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Continuing the FX series...
We're done with the havens/low betas and ready to move on from the 'uniqueness' of the Euro... 👇
Time to get some risk on...
And that's the key word.
Cyclical currencies are highly sensitive to the global economic cycle and tend to rise in value as global economic activity expands (and fall when it contracts).
An economic cycle looks something like this:
A new economic cycle begins as central banks and governments respond to the recession/slowdown (top right).
At this point, confidence is returning and risk appetite starts to pick up.
e.g. Companies invest in new equipment (CapEx), overall consumption increases, aggregate demand improves.
Especially when interest rates are low.
With low interest rates, companies can borrow cheaply to invest, upgrade and generally increase productivity.
Commodities are needed to make the new stuff, so as economic activity picks up, commodity-linked currencies benefit.
Let's take a look at a few of those currencies.
The Canadian Dollar (CAD)
The Canadian economy is heavily linked to oil and oil-related products.
As you'd expect, the price of oil and the CAD are highly correlated 👇
It's a similar story for...
The Norwegian Krone (NOK)
And a decent correlation to the oil price too...
Moving on from oil currencies, we'll head down under...
The Australian Dollar (AUD)
The Australian economy is heavily tied to the mining and industrial sector.
China is Australia's largest trading partner, and Chinese commodity demand drove Australian economic growth throughout the 2010s...
Iron ore is the largest export (and China the biggest buyer).
The AUD is also sensitive to the copper price...
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The Great British Pound (GBP)
The UK isn't known for it's commodity exports, nor is it a commodity currency, so what are the drivers and why is it procyclical...?
For a few years, it was all about Brexit.
Political shocks and public spats led to wild swings in the value of the pound.
Some even argued GBP should be considered an Emerging Market currency on the back of the volatility...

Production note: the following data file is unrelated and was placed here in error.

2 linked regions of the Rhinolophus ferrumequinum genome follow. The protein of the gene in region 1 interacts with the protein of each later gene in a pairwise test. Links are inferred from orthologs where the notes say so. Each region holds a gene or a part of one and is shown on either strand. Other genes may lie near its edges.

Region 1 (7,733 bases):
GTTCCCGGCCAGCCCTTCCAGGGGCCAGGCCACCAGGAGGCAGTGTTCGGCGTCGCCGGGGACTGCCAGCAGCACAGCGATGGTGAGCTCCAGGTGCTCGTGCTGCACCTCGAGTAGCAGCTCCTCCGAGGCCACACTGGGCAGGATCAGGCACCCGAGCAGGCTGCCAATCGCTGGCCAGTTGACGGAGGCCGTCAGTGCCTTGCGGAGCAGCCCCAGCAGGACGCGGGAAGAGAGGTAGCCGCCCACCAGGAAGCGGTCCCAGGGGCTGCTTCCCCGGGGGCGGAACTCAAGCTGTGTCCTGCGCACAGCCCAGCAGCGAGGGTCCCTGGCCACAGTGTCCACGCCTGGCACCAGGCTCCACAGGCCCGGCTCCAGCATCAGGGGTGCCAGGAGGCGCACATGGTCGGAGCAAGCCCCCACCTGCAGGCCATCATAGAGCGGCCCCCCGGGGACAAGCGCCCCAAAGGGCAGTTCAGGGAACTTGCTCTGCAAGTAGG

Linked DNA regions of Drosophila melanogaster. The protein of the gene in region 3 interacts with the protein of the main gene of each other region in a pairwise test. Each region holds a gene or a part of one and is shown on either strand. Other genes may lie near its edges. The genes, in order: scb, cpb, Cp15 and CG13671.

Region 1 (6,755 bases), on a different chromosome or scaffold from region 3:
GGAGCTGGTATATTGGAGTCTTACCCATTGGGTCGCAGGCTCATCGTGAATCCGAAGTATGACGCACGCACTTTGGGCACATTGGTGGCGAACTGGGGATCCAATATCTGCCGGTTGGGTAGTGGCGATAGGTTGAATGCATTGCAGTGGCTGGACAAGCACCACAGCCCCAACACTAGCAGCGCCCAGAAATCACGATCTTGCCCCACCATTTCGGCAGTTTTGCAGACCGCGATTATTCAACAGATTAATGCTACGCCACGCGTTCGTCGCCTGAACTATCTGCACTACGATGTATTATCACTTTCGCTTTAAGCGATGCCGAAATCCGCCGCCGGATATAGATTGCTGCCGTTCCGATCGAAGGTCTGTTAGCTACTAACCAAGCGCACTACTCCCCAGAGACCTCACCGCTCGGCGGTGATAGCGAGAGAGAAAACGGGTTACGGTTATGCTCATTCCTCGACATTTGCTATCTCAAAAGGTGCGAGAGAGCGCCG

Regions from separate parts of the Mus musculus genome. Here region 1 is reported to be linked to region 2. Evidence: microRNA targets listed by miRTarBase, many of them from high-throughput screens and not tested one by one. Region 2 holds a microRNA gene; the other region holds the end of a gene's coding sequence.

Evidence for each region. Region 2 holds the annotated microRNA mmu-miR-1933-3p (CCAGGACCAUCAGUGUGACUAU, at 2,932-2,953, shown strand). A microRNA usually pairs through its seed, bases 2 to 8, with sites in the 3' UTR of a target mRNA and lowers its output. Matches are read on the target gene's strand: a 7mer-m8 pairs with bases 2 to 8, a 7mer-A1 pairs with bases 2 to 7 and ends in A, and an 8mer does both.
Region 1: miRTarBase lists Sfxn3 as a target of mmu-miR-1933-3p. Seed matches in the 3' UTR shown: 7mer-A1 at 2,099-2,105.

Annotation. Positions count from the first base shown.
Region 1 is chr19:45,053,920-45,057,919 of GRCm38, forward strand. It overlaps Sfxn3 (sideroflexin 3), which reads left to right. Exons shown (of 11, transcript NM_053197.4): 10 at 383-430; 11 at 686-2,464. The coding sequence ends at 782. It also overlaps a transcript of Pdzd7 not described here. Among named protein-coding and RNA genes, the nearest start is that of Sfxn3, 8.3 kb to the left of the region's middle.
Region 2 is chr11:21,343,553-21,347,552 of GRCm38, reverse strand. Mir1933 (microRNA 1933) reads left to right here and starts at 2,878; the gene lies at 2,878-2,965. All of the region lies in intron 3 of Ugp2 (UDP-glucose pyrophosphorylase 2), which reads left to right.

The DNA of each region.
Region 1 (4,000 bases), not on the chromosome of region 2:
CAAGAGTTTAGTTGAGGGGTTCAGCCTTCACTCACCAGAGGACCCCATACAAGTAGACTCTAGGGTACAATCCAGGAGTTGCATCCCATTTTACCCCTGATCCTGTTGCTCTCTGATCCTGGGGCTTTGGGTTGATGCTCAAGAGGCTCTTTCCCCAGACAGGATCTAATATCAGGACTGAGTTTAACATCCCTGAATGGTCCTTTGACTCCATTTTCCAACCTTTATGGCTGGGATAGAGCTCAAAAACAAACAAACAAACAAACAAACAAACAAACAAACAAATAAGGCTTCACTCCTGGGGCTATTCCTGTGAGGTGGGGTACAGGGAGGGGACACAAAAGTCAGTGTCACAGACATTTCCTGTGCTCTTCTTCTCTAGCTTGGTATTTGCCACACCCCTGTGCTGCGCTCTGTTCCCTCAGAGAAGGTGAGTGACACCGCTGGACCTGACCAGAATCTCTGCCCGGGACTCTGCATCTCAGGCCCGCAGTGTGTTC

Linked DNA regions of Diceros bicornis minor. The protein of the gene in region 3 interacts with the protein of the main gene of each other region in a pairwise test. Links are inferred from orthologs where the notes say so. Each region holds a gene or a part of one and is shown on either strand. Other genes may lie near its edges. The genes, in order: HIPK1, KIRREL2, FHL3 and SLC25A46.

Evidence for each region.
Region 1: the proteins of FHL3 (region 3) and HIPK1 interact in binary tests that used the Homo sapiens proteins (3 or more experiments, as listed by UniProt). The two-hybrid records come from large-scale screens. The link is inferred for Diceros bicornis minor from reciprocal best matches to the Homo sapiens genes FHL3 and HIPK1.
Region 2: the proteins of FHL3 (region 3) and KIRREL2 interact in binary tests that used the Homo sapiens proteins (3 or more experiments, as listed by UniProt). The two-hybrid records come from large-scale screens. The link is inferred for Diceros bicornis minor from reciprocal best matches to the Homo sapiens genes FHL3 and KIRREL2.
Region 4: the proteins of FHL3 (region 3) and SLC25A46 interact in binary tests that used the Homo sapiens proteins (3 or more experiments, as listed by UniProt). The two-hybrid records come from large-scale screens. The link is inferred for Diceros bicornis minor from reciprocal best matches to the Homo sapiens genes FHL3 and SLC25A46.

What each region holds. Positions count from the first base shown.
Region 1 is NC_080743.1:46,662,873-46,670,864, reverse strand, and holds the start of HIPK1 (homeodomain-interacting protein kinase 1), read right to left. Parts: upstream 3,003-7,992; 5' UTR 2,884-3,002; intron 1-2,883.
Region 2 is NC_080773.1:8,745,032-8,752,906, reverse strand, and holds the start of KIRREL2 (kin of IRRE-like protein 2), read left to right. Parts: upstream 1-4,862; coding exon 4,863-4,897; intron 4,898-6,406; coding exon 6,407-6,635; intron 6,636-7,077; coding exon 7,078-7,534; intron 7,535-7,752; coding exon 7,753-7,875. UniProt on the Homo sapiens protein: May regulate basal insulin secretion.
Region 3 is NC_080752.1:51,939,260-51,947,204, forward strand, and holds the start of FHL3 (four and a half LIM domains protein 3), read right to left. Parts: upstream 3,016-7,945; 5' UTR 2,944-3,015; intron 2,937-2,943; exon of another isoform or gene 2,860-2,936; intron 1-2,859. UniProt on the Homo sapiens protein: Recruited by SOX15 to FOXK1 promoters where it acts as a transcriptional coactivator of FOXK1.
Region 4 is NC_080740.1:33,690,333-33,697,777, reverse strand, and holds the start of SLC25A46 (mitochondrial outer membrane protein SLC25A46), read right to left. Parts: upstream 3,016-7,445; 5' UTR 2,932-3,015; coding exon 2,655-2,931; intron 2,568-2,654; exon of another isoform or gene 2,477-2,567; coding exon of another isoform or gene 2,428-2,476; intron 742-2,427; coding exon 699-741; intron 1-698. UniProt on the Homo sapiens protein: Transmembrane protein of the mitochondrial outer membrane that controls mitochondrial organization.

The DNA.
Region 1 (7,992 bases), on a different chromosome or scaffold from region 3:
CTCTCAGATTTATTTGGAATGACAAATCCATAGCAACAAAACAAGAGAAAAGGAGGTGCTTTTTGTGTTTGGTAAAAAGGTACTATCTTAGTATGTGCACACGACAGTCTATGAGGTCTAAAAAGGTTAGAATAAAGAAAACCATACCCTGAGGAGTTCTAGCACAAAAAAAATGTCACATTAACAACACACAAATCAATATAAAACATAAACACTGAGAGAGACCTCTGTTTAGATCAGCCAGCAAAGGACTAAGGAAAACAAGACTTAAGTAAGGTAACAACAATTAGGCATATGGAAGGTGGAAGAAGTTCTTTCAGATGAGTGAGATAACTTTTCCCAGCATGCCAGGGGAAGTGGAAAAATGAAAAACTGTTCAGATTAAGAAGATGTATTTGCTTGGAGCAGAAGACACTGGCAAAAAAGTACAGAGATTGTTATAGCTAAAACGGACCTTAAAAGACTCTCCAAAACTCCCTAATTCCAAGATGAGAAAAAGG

Things have settled down since the UK left in 2020.
So what's the driver now?
Sounds REALLY basic, but here goes anyway... 👇
Broad Risk Sentiment
And this isn't just true for the pound.
Although there can be large differences between outcomes for the individual economies/currencies, there is one factor that all cyclical currencies have in common.
Especially since 2008.
This 2018/2020 Harvard paper found that in a post-GFC, low interest rate world, currency values are far more influenced by risk sentiment than they were before...
The researchers took the S&P 500 as the benchmark for 'risk premium' and found a strong relationship with cyclical currencies... 👇
Focusing on the ten most traded currencies of developed countries, we document that the covariance of exchange rates with equity returns has increased substantially.
For each currency, we estimate yearly rolling regressions of its daily appreciation on the contemporaneous return on the S&P 500 index, a proxy for changes in risk premia, and find that while the conditional beta estimates are noisy and close to zero before the financial crisis, they have become persistently different from zero afterwards.
For instance, the average conditional beta of the Japanese yen and the Australian dollar vis-à-vis the US dollar are -0.24 and 0.35 respectively since 2008, but were indistinguishable from zero before.
(Conditional beta is basically correlation dressed up in economic paper lingo)
Due to persistent central bank intervention, cross-currency interest rates aren't the differentiator they once were.
Take a look at the table below... 👇
Great, soooo, what does this show?
We order currencies left to right (and top to bottom) on the basis of the average conditional beta for its exchange rate basket, from the most risky (Australian dollar, with a beta of 0.21) to the most safe (Japanese yen, with a beta of -0.38).
Since we use log appreciations, the beta between the Australian dollar and Japanese yen exchange rate and the return on the market must be equal to the difference in their baskets’ with the return on the market, i.e. the beta for this pair is 0.59.
A strong correlation between AUDJPY & the S&P 500?
Back to the paper (and GBP)
...the degree to which the exchange rate between any two currencies covaries with the return on the market depends on their relative position on the risk spectrum.
The British pound, when measured against the G10 basket, shows no covariation with risky assets, though its beta when measured against the Australian dollar, or the Japanese yen, are -0.21 and 0.38 respectively.
Whilst the rank ordering of conditional betas remains largely fixed throughout the post-2008 sample, two exceptions to this rule are worth accounting for.
The Euro became risky (vis-à-vis s the US dollar) during the sovereign debt crisis of 2010, and returned to being safe at the crisis’ resolution in 2015.
The British pound switched from being a safe currency to the riskiest in the sample during the lead-up to the Brexit vote, and then returned to being safe once the uncertainty around the vote was resolved.
In both of these cases, the risks which were driving the currencies were also significant global risk factors in themselves.
What's the conclusion?
Risk sentiment is a key factor for cyclical currencies
Whilst these currencies can increase or decrease their sensitivity to the US equity markets (and broad risk sentiment) due to non-'normal' factors, the overall correlation to 'Risk' is likely to persist while interest rates remain low.
Next in the series, the Wild West world of the highest betas!
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